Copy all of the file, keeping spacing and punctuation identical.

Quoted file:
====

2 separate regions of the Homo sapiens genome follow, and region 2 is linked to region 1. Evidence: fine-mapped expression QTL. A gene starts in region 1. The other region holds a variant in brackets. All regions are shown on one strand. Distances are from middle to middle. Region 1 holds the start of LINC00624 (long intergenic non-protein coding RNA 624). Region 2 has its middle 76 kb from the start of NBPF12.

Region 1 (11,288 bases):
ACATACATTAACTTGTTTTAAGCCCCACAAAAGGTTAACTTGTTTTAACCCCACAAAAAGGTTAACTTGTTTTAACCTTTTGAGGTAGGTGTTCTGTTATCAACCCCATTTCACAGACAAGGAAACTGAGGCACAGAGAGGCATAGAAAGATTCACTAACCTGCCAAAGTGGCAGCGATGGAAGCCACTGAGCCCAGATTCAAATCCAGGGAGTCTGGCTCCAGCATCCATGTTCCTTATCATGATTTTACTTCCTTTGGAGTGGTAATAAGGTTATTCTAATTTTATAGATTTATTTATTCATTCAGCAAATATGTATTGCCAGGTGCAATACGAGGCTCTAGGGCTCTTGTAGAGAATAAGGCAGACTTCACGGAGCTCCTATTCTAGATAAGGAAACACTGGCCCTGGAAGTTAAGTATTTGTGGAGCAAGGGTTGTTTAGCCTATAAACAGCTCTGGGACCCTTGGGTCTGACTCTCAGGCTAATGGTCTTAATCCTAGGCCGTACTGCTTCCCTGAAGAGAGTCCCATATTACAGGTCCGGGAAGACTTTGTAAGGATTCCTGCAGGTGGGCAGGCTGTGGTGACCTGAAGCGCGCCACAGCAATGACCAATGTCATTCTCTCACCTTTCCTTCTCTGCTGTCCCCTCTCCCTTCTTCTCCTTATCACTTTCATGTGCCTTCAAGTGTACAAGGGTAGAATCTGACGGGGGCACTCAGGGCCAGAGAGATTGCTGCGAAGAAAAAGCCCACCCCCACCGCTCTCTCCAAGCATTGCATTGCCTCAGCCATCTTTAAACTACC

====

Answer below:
2 separate regions of the Homo sapiens genome follow, and region 2 is linked to region 1. Evidence: fine-mapped expression QTL. A gene starts in region 1. The other region holds a variant in brackets. All regions are shown on one strand. Distances are from middle to middle. Region 1 holds the start of LINC00624 (long intergenic non-protein coding RNA 624). Region 2 has its middle 76 kb from the start of NBPF12.

Region 1 (11,288 bases):
ACATACATTAACTTGTTTTAAGCCCCACAAAAGGTTAACTTGTTTTAACCCCACAAAAAGGTTAACTTGTTTTAACCTTTTGAGGTAGGTGTTCTGTTATCAACCCCATTTCACAGACAAGGAAACTGAGGCACAGAGAGGCATAGAAAGATTCACTAACCTGCCAAAGTGGCAGCGATGGAAGCCACTGAGCCCAGATTCAAATCCAGGGAGTCTGGCTCCAGCATCCATGTTCCTTATCATGATTTTACTTCCTTTGGAGTGGTAATAAGGTTATTCTAATTTTATAGATTTATTTATTCATTCAGCAAATATGTATTGCCAGGTGCAATACGAGGCTCTAGGGCTCTTGTAGAGAATAAGGCAGACTTCACGGAGCTCCTATTCTAGATAAGGAAACACTGGCCCTGGAAGTTAAGTATTTGTGGAGCAAGGGTTGTTTAGCCTATAAACAGCTCTGGGACCCTTGGGTCTGACTCTCAGGCTAATGGTCTTAATCCTAGGCCGTACTGCTTCCCTGAAGAGAGTCCCATATTACAGGTCCGGGAAGACTTTGTAAGGATTCCTGCAGGTGGGCAGGCTGTGGTGACCTGAAGCGCGCCACAGCAATGACCAATGTCATTCTCTCACCTTTCCTTCTCTGCTGTCCCCTCTCCCTTCTTCTCCTTATCACTTTCATGTGCCTTCAAGTGTACAAGGGTAGAATCTGACGGGGGCACTCAGGGCCAGAGAGATTGCTGCGAAGAAAAAGCCCACCCCCACCGCTCTCTCCAAGCATTGCATTGCCTCAGCCATCTTTAAACTACC